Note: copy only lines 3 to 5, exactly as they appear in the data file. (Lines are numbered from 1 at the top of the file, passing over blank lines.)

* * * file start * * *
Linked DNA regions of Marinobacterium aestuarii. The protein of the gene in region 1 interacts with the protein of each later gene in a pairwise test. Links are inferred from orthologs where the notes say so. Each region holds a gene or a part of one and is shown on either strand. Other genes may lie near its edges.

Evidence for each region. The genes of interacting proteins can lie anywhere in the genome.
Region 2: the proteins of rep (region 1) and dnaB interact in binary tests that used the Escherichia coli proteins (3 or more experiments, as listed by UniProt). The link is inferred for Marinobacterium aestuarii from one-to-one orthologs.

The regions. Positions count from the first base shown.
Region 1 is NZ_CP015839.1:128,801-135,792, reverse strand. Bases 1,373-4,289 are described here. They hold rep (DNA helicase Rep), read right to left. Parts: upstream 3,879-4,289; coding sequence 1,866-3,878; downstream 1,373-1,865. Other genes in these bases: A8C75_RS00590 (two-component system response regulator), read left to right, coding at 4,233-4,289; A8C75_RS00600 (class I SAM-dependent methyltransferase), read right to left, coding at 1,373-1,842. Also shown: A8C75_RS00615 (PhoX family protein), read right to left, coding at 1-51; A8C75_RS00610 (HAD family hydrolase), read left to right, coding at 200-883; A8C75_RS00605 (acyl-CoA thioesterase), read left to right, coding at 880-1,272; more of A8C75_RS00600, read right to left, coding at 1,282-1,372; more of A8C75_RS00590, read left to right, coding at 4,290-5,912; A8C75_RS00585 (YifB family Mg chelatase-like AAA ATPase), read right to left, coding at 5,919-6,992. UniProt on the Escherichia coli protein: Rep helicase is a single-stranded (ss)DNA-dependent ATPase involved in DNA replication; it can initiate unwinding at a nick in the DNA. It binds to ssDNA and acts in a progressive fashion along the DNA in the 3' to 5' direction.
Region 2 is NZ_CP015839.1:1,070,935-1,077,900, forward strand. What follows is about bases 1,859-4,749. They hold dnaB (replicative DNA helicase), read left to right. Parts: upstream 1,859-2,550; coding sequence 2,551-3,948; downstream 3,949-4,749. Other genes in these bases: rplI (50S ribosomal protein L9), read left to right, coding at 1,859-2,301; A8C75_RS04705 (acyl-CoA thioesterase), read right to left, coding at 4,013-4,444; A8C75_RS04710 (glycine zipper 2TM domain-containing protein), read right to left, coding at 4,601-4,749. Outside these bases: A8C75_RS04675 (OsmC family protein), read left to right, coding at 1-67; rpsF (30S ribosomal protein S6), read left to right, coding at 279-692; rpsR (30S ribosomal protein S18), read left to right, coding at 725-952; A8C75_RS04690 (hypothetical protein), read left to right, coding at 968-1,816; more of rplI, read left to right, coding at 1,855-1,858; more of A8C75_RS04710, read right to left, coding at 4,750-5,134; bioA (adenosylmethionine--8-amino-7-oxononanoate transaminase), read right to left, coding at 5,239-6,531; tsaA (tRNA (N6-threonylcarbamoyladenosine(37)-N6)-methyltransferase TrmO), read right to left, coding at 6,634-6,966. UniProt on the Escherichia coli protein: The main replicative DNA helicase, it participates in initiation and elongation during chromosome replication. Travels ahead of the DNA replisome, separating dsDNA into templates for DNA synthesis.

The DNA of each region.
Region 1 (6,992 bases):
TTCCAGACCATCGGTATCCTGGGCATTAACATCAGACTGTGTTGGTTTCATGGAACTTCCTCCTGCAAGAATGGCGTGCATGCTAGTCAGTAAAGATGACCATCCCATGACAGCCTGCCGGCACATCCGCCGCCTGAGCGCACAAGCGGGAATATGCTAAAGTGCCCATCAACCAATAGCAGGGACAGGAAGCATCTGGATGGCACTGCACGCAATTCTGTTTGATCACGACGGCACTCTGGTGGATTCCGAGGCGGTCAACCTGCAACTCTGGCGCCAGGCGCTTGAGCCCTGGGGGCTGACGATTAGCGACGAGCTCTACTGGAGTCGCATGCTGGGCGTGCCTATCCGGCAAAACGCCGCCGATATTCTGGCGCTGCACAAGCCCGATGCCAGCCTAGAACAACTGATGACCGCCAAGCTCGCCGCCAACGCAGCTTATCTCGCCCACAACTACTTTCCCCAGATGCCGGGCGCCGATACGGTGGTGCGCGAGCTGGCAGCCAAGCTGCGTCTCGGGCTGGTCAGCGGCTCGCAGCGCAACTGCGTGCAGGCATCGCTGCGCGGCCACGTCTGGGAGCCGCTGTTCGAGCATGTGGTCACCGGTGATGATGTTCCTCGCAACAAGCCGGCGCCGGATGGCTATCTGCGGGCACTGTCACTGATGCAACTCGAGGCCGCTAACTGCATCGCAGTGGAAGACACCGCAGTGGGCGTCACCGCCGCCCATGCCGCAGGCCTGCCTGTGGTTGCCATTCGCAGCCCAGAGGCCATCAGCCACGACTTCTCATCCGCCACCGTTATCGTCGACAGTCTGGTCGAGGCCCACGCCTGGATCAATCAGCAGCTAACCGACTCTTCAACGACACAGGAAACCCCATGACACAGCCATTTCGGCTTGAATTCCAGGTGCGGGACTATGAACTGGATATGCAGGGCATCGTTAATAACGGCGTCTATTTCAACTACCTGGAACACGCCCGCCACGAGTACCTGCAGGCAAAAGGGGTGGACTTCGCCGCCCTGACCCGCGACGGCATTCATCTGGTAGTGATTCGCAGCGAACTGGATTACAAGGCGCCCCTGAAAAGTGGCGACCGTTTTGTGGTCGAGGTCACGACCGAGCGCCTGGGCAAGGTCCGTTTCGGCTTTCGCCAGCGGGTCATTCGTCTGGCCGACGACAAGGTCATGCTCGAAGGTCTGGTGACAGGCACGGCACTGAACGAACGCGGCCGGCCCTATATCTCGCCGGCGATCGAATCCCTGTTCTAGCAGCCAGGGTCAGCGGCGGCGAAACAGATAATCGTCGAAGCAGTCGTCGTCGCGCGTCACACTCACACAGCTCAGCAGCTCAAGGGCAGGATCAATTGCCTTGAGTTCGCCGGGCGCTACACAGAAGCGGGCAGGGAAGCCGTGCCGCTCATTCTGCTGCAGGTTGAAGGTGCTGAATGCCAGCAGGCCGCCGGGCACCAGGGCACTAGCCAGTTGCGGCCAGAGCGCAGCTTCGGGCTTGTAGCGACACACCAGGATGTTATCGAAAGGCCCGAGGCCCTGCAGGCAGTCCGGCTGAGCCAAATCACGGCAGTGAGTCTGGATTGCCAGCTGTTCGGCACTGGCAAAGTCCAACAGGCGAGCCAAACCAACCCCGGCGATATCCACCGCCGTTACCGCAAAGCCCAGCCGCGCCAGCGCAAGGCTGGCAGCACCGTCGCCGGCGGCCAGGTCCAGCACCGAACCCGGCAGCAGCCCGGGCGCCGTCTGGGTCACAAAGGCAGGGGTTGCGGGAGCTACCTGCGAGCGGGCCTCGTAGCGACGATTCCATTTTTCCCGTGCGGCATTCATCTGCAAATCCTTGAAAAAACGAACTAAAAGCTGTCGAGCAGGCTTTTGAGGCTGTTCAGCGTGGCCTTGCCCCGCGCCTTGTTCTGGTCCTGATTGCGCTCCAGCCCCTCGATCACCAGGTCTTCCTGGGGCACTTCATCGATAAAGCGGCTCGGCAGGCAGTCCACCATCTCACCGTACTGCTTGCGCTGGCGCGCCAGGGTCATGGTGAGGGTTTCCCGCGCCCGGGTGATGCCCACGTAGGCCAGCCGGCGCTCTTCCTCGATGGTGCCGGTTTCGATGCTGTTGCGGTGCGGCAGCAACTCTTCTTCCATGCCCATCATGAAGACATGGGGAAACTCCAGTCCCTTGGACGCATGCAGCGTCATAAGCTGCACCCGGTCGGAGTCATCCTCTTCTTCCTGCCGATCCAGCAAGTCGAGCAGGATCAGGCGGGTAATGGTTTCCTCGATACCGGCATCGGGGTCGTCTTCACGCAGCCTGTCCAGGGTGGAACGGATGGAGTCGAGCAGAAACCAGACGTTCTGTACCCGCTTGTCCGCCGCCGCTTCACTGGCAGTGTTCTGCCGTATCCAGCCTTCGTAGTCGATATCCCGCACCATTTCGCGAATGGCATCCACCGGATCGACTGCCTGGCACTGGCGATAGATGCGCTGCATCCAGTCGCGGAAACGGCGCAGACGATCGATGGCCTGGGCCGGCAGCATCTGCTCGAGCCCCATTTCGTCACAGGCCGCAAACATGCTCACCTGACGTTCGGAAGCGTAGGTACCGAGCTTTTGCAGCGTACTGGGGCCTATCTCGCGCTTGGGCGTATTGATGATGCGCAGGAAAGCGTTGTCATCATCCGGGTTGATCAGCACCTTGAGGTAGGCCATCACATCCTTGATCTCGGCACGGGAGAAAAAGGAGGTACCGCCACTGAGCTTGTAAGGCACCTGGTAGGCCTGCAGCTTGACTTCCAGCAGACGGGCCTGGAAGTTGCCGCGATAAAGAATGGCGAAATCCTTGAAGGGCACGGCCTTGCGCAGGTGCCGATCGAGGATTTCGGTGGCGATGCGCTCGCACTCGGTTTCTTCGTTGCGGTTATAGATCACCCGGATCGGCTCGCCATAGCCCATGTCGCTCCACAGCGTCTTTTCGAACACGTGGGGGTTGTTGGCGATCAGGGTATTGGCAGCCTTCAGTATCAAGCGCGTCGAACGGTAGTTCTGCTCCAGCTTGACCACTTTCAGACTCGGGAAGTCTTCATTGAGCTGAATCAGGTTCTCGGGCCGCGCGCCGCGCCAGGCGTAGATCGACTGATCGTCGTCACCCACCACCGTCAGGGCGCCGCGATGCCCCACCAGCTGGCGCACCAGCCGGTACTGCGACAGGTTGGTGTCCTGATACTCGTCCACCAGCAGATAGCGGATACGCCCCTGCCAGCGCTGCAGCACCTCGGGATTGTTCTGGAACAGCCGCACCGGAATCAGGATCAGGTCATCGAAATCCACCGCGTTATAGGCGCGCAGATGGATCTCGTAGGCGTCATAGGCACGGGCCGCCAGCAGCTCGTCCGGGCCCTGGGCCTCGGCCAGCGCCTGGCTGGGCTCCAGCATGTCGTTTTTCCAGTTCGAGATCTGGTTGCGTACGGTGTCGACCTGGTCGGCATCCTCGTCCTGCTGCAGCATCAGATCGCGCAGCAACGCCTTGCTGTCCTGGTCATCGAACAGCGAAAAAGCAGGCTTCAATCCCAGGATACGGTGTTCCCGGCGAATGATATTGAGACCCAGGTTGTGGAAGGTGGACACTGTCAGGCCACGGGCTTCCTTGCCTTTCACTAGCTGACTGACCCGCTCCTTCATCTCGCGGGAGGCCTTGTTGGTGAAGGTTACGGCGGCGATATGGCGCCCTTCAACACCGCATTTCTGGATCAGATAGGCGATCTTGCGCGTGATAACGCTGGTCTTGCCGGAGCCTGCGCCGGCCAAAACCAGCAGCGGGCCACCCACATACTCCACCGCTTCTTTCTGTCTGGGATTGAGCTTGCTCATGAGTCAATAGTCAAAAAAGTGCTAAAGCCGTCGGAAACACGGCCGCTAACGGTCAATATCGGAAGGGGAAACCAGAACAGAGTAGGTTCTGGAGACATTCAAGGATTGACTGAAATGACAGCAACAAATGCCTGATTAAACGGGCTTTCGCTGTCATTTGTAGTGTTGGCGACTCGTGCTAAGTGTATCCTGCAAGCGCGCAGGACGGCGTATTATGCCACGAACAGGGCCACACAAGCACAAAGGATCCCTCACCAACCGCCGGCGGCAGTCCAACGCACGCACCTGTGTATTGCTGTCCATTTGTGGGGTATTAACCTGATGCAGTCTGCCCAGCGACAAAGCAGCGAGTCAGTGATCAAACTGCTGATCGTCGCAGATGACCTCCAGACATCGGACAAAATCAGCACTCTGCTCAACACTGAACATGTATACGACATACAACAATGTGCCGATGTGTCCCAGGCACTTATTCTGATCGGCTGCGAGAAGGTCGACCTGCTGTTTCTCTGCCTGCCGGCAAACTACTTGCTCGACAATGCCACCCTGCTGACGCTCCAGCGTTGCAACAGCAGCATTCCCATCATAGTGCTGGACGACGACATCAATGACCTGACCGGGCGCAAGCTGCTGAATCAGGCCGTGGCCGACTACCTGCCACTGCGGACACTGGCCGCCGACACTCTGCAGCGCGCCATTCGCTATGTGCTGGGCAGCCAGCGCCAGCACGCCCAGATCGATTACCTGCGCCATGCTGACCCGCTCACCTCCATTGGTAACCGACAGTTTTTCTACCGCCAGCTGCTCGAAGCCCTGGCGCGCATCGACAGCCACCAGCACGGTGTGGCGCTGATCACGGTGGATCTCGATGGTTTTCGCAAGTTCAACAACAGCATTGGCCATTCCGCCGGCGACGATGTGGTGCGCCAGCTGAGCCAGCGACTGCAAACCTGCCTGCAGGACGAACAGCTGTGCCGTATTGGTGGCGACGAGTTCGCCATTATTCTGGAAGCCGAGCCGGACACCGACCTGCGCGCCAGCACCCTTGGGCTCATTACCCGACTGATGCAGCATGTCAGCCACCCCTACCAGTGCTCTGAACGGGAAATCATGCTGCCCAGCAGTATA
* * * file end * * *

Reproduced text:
Region 2: the proteins of rep (region 1) and dnaB interact in binary tests that used the Escherichia coli proteins (3 or more experiments, as listed by UniProt). The link is inferred for Marinobacterium aestuarii from one-to-one orthologs.

The regions. Positions count from the first base shown.
Region 1 is NZ_CP015839.1:128,801-135,792, reverse strand. Bases 1,373-4,289 are described here. They hold rep (DNA helicase Rep), read right to left. Parts: upstream 3,879-4,289; coding sequence 1,866-3,878; downstream 1,373-1,865. Other genes in these bases: A8C75_RS00590 (two-component system response regulator), read left to right, coding at 4,233-4,289; A8C75_RS00600 (class I SAM-dependent methyltransferase), read right to left, coding at 1,373-1,842. Also shown: A8C75_RS00615 (PhoX family protein), read right to left, coding at 1-51; A8C75_RS00610 (HAD family hydrolase), read left to right, coding at 200-883; A8C75_RS00605 (acyl-CoA thioesterase), read left to right, coding at 880-1,272; more of A8C75_RS00600, read right to left, coding at 1,282-1,372; more of A8C75_RS00590, read left to right, coding at 4,290-5,912; A8C75_RS00585 (YifB family Mg chelatase-like AAA ATPase), read right to left, coding at 5,919-6,992. UniProt on the Escherichia coli protein: Rep helicase is a single-stranded (ss)DNA-dependent ATPase involved in DNA replication; it can initiate unwinding at a nick in the DNA. It binds to ssDNA and acts in a progressive fashion along the DNA in the 3' to 5' direction.